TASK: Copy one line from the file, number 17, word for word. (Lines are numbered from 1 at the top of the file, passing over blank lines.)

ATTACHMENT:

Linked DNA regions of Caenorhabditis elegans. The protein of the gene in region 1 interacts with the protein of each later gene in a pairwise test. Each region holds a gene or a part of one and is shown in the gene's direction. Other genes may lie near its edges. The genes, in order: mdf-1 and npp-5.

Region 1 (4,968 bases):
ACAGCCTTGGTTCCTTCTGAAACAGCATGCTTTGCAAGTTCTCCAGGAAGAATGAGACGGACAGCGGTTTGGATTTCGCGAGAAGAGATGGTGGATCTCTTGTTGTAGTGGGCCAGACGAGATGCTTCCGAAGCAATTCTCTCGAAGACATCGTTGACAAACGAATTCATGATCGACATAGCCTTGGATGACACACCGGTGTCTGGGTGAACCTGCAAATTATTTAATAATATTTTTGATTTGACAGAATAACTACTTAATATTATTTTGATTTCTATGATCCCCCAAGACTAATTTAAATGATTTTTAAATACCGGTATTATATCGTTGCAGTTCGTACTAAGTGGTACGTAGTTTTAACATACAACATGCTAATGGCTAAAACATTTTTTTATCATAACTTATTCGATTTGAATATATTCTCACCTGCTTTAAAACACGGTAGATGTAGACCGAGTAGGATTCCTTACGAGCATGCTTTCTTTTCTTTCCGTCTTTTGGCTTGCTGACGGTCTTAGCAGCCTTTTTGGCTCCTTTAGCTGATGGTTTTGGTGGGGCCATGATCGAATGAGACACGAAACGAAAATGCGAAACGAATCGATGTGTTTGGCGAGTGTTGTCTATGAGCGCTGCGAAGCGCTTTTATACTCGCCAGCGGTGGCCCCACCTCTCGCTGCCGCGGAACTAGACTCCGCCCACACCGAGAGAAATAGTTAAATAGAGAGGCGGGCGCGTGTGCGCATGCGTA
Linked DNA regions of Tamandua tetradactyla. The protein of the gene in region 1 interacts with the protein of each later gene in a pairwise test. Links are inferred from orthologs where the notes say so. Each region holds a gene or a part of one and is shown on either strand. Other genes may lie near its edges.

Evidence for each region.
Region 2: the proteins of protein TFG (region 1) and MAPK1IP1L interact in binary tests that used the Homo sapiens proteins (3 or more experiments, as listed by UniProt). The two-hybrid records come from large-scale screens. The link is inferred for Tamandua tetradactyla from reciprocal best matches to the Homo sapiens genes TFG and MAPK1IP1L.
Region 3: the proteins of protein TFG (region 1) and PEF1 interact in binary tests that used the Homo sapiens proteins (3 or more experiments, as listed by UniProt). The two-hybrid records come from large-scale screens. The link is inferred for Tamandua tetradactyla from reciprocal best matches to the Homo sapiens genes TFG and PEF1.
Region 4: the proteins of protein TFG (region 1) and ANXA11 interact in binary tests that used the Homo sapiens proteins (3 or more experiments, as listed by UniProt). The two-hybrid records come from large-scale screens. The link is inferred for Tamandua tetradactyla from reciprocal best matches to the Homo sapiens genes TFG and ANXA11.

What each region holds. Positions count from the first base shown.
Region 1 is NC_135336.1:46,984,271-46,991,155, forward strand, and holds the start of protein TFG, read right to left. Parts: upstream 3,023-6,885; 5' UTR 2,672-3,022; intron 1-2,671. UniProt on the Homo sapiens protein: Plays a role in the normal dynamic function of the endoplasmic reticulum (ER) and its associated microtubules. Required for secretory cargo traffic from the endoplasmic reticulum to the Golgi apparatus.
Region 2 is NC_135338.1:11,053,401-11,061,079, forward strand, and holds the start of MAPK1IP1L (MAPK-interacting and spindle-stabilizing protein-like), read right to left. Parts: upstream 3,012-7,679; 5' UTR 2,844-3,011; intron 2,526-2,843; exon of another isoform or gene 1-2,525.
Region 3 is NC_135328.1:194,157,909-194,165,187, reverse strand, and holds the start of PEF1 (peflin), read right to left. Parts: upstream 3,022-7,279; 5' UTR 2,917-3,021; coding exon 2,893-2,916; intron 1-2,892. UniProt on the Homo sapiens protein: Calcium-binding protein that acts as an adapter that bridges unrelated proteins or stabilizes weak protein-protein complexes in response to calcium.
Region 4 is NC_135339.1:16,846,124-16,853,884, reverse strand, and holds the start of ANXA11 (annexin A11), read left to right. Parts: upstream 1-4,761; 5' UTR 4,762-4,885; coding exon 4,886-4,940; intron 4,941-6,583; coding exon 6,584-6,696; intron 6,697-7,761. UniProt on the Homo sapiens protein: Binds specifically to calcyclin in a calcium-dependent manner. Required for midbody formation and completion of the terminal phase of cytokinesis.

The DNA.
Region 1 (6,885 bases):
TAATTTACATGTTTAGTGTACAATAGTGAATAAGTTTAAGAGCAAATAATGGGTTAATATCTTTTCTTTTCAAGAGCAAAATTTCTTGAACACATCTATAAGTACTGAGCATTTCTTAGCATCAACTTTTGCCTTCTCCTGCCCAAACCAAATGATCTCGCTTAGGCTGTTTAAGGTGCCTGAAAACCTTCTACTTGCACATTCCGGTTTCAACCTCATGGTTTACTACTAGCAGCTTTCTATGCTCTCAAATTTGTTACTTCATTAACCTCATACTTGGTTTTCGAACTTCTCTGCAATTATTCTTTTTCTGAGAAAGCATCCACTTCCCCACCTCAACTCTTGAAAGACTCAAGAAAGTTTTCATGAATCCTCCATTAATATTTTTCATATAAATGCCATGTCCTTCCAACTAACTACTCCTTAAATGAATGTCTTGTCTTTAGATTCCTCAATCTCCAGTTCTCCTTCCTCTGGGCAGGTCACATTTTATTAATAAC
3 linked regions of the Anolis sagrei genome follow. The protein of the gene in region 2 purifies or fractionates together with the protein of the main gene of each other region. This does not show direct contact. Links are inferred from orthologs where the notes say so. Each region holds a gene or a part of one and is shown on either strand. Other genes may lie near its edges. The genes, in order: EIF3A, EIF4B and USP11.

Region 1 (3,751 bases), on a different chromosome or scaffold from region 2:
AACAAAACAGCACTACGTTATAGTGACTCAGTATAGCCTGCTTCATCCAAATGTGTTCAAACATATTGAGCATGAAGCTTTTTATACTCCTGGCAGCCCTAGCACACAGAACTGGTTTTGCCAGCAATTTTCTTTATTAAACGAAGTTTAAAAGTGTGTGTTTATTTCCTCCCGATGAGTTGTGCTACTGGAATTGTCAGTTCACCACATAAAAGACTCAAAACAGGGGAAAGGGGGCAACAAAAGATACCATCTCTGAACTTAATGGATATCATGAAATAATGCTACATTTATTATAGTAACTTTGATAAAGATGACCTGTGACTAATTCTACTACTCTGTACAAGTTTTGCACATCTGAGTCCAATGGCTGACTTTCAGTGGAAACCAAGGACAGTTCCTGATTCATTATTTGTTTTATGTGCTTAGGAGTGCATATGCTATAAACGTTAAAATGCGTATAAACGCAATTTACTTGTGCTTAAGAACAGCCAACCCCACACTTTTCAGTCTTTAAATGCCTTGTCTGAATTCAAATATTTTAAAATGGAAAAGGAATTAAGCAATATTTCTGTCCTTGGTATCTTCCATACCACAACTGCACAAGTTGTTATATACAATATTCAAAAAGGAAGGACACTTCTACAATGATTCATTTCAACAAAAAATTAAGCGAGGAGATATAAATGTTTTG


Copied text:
3 linked regions of the Anolis sagrei genome follow. The protein of the gene in region 2 purifies or fractionates together with the protein of the main gene of each other region. This does not show direct contact. Links are inferred from orthologs where the notes say so. Each region holds a gene or a part of one and is shown on either strand. Other genes may lie near its edges. The genes, in order: EIF3A, EIF4B and USP11.